Investigation of the distribution and function of alpha-adrenoceptors in the sheep isolated internal anal sphincter.

Centre for Integrated Systems Biology and Medicine, Department of Surgery, The University of Nottingham Medical School, Queen's Medical Centre, Clifton Boulevard, Nottingham, UK.
British Journal of Pharmacology (Impact Factor: 5.07). 08/2010; 160(7):1727-40. DOI: 10.1111/j.1476-5381.2010.00842.x
Source: PubMed

ABSTRACT We have investigated the distribution of alpha-adrenoceptors in sheep internal anal sphincter (IAS), as a model for the human tissue, and evaluated various imidazoline derivatives for potential treatment of faecal incontinence.
Saturation and competition binding with (3)H-prazosin and (3)H-RX821002 were used to confirm the presence and density of alpha-adrenoceptors in sheep IAS, and the affinity of imidazoline compounds at these receptors. A combination of in vitro receptor autoradiography and immunohistochemistry was used to investigate the regional distribution of binding sites. Contractile activity of imidazoline-based compounds on sheep IAS was assessed by isometric tension recording.
Saturation binding confirmed the presence of both alpha(1)- and alpha(2)-adrenoceptors, and subsequent characterization with sub-type-selective agents, identified them as alpha(1A)- and alpha(2D)-adrenoceptor sub-types. Autoradiographic studies with (3)H-prazosin showed a positive association of alpha(1)-adrenoceptors with immunohistochemically identified smooth muscle fibres. Anti-alpha(1)-adrenoceptor immunohistochemistry revealed similar distributions of the receptor in sheep and human IAS. The imidazoline compounds caused concentration-dependent contractions of the anal sphincter, but the maximum responses were less than those elicited by l-erythro-methoxamine, a standard non-imidazoline alpha(1)-adrenoceptor agonist. Prazosin (selective alpha(1)-adrenoceptor antagonist) significantly reduced the magnitude of contraction to l-erythro-methoxamine at the highest concentration used. Both prazosin and RX811059 (a selective alpha(2)-adrenoceptor antagonist) reduced the potency (pEC(50)) of clonidine.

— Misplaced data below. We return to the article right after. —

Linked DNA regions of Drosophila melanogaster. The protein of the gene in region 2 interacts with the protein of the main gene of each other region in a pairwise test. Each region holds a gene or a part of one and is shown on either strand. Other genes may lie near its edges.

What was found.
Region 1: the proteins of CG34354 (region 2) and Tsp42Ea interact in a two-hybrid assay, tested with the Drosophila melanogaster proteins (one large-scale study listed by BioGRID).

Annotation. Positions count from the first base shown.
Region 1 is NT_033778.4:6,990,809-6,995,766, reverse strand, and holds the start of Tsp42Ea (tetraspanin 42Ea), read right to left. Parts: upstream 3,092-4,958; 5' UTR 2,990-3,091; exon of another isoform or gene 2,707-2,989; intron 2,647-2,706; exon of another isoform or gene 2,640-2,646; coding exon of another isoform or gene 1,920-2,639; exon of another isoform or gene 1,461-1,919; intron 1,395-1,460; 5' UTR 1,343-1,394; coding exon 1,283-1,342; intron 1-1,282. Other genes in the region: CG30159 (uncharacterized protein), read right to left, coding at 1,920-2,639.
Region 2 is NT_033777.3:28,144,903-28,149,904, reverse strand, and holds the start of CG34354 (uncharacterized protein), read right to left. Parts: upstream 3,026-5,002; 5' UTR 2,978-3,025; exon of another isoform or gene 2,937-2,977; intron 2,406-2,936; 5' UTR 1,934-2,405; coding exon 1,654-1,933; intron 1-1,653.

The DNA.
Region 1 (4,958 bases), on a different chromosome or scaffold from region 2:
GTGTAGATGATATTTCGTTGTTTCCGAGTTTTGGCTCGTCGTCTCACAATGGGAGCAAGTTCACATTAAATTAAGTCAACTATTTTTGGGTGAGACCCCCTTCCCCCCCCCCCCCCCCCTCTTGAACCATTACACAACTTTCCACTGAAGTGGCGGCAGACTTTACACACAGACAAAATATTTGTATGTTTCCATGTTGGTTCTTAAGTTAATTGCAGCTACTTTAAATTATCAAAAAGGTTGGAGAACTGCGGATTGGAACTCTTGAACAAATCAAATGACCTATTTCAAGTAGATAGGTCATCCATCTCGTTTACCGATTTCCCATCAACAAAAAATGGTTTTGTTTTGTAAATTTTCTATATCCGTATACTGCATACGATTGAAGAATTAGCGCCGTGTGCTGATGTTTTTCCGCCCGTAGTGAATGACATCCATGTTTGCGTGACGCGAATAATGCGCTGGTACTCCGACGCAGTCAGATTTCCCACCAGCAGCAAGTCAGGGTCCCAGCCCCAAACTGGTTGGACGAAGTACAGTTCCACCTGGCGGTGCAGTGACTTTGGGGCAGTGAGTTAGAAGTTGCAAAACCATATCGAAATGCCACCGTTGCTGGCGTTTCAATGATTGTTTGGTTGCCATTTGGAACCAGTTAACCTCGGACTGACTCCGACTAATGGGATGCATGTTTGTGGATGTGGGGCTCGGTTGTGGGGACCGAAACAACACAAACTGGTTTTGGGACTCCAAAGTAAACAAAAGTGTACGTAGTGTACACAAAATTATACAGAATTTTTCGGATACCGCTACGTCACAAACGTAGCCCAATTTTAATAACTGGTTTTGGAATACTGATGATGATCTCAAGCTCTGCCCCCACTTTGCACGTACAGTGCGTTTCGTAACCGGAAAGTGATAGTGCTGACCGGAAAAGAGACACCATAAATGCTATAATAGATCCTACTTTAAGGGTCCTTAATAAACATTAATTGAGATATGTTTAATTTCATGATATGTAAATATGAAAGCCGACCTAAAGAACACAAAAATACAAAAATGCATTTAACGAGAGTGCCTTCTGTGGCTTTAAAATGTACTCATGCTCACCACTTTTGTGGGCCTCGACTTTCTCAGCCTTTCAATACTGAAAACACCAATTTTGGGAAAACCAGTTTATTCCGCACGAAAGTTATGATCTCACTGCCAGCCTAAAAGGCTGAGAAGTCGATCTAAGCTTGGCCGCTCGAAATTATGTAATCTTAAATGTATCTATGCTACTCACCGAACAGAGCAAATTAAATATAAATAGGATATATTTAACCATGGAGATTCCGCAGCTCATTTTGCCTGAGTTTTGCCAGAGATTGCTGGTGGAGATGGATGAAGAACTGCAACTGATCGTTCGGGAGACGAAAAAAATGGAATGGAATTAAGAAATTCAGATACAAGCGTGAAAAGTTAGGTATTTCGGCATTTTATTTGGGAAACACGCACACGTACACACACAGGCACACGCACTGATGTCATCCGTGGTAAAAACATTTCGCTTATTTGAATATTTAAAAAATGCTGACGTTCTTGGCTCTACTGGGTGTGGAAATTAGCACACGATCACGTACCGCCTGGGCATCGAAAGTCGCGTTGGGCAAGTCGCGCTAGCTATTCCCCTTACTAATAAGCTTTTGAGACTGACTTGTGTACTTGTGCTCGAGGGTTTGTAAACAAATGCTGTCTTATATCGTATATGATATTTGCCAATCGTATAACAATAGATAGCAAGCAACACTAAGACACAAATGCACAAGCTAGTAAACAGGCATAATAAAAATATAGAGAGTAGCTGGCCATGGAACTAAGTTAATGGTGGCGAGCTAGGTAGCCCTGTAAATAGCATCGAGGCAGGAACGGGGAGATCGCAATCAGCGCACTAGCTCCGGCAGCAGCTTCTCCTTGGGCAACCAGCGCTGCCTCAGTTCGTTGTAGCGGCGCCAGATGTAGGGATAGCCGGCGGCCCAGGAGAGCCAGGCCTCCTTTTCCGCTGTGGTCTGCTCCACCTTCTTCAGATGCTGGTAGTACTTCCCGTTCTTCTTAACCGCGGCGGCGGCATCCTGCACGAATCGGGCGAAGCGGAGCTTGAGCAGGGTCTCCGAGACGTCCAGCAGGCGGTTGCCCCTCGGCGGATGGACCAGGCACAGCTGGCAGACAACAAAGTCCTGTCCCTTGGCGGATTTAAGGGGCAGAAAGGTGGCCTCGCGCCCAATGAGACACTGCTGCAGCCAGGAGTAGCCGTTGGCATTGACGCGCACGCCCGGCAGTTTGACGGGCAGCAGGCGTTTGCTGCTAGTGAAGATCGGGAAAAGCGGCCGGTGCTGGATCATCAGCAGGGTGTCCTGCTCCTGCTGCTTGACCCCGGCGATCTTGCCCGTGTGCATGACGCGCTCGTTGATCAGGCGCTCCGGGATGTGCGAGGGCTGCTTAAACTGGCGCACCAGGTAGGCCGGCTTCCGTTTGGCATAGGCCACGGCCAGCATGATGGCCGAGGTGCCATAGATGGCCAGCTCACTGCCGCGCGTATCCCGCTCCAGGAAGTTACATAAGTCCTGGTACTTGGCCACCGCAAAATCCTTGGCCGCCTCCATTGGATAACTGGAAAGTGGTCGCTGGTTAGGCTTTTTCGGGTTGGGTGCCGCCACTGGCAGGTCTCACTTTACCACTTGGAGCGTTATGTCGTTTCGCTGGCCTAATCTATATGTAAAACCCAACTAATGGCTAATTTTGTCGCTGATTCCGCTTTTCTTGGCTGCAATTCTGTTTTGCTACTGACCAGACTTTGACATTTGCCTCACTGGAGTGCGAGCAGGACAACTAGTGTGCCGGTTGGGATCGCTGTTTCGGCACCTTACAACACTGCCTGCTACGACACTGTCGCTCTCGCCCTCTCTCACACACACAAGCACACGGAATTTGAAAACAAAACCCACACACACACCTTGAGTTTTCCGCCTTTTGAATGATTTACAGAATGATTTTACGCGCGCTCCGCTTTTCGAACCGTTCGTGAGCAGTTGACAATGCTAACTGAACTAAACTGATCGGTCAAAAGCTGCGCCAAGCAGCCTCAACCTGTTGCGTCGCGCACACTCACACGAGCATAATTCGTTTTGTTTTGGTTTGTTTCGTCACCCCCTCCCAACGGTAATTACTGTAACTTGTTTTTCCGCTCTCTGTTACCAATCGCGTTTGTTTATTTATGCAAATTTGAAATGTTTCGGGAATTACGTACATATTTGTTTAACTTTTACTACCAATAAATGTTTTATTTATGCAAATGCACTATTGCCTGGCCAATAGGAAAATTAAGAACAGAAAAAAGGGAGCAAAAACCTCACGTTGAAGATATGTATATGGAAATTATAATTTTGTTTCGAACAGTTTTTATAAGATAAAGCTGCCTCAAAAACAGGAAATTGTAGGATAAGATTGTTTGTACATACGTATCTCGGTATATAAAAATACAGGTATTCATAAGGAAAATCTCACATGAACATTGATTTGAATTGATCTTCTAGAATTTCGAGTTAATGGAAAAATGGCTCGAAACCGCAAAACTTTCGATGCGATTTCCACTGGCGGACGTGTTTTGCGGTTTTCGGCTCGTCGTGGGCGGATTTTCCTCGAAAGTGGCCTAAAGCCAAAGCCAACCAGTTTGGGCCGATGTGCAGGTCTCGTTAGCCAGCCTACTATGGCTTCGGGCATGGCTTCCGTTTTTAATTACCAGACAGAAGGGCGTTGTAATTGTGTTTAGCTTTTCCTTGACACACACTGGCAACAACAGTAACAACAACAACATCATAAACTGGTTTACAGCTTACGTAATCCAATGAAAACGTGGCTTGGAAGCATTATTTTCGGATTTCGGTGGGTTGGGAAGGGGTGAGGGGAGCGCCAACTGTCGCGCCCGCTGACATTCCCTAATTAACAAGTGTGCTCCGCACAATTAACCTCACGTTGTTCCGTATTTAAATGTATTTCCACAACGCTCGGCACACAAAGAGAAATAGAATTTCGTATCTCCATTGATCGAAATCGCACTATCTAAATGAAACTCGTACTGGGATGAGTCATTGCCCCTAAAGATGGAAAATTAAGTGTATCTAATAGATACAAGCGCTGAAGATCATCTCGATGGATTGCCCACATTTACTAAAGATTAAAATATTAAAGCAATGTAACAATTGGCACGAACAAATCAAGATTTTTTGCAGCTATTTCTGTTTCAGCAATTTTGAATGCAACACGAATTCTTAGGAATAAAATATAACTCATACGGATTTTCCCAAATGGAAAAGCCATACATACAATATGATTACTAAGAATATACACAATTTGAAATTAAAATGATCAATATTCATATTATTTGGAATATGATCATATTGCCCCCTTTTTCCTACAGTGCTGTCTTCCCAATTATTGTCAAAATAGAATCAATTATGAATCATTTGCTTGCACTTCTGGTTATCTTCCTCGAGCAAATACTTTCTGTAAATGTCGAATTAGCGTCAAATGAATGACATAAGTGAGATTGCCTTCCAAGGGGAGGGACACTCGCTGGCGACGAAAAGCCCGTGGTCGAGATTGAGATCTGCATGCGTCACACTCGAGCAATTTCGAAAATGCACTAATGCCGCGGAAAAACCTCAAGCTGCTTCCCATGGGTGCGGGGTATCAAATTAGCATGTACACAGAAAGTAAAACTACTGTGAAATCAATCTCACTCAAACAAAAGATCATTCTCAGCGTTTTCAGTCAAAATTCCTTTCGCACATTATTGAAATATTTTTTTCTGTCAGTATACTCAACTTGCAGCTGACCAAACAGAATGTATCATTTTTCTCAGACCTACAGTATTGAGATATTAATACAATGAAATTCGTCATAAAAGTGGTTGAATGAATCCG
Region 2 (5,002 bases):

This study shows that both alpha(1)- and alpha(2)-adrenoceptors are expressed in the sheep IAS, and contribute (perhaps synergistically) to contractions elicited by various imidazoline derivatives. These agents may prove useful in the treatment of faecal incontinence.


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